Colombia: Ties to Paramilitary Groups Lead to Arrest of More Congressmembers, Foreign Relations Minister Resigns
Colombia's "parapolitica" scandal linking top government officials to right-wing paramilitary groups led to more arrest orders for members of Congress in February and the resignation of embattled Foreign Relations Minister Maria Consuelo Araujo as her brother faced arrest. Additionally, the former head of the Departamento Administrativo de Seguridad (DAS) Jorge Noguera went to jail for allegedly giving a list of assassination targets to paramilitary death squads. The parapolitica or "paragate" scandal, as the Colombian press has described it, buffeted the administration of President Alvaro Uribe and may have implications for US funding directed toward the Colombian military and government.
Foreign relations minister's brother Sen. Araujo arrested
Maria Consuelo Araujo had been under fire since revelations emerged that she and her brother Sen. Alvaro Araujo had met with the nation's top prosecutor. The senator then faced allegations that he had previously undisclosed contacts with top paramilitary leader Rodrigo Tovar, also known as Jorge 40 (see NotiSur, 2006-12-01). On Feb. 15, the Corte Suprema de Justicia (CSJ) ordered the senator's detention for paramilitary links, making him the highest-ranking arrestee in the scandal so far. Three other lawmakers had been detained in November.
Right-wing armed groups are accused of drug trafficking and massacres and have been involved in a long-running conflict with state forces and left-wing rebel forces while tens of thousands of civilians have been killed in the fighting. Allegations of deep ties between the militias and top military and government officials have been long-recurring facets of Colombian politics.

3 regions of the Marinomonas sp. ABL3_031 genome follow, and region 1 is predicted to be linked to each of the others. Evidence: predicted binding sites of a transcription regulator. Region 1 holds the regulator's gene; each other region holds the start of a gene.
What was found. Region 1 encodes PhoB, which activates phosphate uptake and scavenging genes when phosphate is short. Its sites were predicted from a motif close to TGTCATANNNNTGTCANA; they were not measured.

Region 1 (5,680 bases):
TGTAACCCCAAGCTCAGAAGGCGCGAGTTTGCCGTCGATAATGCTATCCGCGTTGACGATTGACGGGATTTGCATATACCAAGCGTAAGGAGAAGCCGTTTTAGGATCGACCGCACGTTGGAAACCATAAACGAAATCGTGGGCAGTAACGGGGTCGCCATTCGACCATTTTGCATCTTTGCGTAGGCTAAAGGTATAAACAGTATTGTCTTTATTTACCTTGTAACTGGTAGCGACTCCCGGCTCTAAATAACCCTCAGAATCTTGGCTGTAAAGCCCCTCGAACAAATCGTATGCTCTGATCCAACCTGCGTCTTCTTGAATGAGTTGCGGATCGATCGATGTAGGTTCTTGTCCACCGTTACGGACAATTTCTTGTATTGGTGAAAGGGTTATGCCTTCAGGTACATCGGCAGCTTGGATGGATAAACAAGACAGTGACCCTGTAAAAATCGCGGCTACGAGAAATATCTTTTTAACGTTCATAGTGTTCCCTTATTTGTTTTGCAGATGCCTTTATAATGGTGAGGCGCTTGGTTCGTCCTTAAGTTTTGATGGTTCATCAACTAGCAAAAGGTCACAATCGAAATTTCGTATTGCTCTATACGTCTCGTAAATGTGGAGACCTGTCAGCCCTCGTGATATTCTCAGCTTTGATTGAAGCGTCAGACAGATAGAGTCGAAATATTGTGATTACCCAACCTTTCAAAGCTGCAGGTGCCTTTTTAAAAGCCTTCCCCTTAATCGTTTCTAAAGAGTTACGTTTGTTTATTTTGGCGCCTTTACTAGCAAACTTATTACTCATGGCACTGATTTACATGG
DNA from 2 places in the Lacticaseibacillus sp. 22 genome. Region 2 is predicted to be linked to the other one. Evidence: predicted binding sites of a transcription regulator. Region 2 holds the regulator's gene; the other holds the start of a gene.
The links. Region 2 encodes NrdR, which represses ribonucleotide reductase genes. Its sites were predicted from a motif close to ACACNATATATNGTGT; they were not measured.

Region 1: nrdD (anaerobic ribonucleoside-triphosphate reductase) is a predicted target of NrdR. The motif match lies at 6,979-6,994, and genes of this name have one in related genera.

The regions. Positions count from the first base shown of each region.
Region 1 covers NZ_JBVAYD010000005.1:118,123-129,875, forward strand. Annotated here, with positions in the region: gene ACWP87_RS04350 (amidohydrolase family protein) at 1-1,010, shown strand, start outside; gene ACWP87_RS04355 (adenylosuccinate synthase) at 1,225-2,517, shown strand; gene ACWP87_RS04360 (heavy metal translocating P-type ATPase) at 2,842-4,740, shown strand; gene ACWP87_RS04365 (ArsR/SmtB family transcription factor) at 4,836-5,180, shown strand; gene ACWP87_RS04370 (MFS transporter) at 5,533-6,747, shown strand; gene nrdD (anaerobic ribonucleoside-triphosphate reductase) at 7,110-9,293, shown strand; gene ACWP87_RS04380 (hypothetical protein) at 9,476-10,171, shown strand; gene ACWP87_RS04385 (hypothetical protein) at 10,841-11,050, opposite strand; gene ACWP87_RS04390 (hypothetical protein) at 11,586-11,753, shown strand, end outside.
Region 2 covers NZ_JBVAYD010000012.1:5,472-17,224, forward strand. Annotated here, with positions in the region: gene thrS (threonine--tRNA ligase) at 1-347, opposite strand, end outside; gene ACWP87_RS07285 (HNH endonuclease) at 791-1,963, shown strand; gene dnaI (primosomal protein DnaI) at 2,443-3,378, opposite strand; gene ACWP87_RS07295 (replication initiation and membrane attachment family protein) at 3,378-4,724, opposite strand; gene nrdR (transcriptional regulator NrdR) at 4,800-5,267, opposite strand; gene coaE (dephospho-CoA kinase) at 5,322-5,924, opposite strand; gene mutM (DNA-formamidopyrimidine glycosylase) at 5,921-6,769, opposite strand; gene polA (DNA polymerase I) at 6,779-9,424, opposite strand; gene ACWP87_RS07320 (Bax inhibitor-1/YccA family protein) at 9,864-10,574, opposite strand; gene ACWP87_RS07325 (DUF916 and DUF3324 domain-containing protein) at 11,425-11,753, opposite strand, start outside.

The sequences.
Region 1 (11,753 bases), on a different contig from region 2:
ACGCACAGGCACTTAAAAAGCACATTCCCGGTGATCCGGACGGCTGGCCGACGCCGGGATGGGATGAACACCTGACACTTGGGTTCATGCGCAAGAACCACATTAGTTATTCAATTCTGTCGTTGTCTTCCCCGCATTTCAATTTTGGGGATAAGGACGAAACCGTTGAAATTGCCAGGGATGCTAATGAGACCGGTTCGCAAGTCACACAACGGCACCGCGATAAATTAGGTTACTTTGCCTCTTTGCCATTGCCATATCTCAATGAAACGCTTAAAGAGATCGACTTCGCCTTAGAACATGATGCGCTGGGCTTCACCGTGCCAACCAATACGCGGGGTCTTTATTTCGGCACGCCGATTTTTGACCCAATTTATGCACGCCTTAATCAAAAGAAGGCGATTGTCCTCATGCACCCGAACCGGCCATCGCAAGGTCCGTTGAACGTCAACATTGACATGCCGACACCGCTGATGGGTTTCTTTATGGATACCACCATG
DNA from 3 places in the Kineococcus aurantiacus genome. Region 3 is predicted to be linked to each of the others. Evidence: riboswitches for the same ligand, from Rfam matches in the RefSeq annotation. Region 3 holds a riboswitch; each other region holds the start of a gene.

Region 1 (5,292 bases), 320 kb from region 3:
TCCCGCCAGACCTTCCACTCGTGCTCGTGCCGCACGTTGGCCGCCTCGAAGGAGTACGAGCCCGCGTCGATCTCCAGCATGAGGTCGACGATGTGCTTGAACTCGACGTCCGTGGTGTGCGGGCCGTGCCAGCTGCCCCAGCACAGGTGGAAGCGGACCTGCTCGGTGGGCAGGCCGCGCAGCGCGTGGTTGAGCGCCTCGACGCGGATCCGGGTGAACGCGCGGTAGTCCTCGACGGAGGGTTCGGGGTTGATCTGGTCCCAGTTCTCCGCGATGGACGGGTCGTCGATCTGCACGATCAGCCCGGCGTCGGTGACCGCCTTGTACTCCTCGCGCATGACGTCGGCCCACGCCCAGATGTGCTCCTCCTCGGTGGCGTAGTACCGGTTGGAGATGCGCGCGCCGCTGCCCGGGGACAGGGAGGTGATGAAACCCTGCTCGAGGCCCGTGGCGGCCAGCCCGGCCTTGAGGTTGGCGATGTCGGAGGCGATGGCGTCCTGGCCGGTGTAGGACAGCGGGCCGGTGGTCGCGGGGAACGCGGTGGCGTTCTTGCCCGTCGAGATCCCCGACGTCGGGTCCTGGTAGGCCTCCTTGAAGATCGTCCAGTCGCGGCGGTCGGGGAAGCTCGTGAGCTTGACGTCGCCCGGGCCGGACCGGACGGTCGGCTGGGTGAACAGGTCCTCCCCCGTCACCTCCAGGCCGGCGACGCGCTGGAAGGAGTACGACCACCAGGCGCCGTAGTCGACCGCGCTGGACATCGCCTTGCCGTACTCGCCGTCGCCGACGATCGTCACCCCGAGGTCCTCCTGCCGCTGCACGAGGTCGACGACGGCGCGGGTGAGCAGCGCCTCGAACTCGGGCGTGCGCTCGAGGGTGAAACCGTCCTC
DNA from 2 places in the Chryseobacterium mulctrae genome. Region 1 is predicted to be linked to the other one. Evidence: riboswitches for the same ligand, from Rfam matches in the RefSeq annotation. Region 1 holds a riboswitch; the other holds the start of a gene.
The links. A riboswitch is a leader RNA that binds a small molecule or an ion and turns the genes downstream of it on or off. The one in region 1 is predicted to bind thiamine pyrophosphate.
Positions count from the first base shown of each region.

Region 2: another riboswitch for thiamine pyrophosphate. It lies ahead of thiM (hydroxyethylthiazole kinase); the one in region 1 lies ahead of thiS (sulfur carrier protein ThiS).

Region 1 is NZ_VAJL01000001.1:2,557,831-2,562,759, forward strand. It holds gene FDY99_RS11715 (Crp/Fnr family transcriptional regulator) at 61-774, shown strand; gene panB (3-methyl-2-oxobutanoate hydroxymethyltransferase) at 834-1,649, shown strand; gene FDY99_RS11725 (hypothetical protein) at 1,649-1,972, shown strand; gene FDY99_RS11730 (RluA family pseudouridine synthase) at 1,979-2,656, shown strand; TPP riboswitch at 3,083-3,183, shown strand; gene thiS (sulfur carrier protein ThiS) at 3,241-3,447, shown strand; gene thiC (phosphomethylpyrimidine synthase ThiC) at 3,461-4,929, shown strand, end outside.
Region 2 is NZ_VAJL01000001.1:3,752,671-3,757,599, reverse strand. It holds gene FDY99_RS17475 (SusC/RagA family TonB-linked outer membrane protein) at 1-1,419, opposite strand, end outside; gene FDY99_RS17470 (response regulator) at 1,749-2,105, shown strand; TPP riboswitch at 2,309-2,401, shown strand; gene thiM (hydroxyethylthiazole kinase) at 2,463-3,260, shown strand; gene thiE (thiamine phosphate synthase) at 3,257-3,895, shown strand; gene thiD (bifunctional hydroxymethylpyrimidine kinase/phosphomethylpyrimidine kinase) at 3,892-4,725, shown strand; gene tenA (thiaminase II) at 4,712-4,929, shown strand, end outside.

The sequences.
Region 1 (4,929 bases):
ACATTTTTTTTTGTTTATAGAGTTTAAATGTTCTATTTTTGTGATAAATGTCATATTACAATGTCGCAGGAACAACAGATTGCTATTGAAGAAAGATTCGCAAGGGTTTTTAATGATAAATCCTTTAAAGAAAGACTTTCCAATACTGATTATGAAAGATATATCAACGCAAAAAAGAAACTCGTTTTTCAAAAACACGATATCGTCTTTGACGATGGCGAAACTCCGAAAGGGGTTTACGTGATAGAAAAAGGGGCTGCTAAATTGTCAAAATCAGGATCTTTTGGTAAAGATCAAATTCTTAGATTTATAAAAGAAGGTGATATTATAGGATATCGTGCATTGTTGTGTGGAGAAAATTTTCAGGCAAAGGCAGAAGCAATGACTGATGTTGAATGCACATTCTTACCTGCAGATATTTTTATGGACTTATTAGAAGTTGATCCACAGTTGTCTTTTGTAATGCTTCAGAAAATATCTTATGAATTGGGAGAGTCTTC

Araujo said she had informed President Uribe of her decision on Feb. 18. Uribe had defended his foreign minister, saying Araujo should remain in the post because she "had nothing to do with the crimes being investigated."
Sen. Araujo's arrest on charges of colluding with the illegal paramilitaries and orchestrating the kidnapping of a political rival came along with arrest orders for five other members of the congressional coalition that backs the government.
The CSJ also recommended that prosecutors investigate Araujo's father--a regional power broker in northern Colombia who has served as agriculture minister, senator, and governor--for the same crimes as the senator. Some of the evidence against the politicians came from a laptop belonging to Jorge 40.
The outgoing foreign minister told the press, "I'm leaving because I am not tied to any charge. I see clearly that the judicial process must be free of any interference. The certainty of my father's and my brother's innocence obliges me to leave to have the freedom to be at their side to support them as a daughter and a sister."
"It was unsustainable, it was politically and ethically impossible, especially after the criticism voiced over the weekend," said Dario Arizmendi, news director on Caracol Radio, after the announcement that Araujo was resigning.
The detained legislators are accused of undermining public security through their close ties with paramilitary groups that, through violence, are able to "influence the administration of justice so that it does not operate with the efficiency that society demands of it," according to the CSJ resolution first quoted on television Feb. 16 and published Feb. 18 in Colombian newspapers.
The resolution was made public the same day that CSJ magistrate and former chief justice Yesid Ramirez received a death threat. Since the CSJ began to investigate links between politicians and the paramilitaries last year, the court decided that all of its statements and resolutions would be signed by all nine magistrates to safeguard its members.
Will scandal affect US funding for Colombian military?
Observers reporting to the BBC said Maria Araujo's resignation dealt another blow to a president already under pressure because of his allies' ties to paramilitaries. …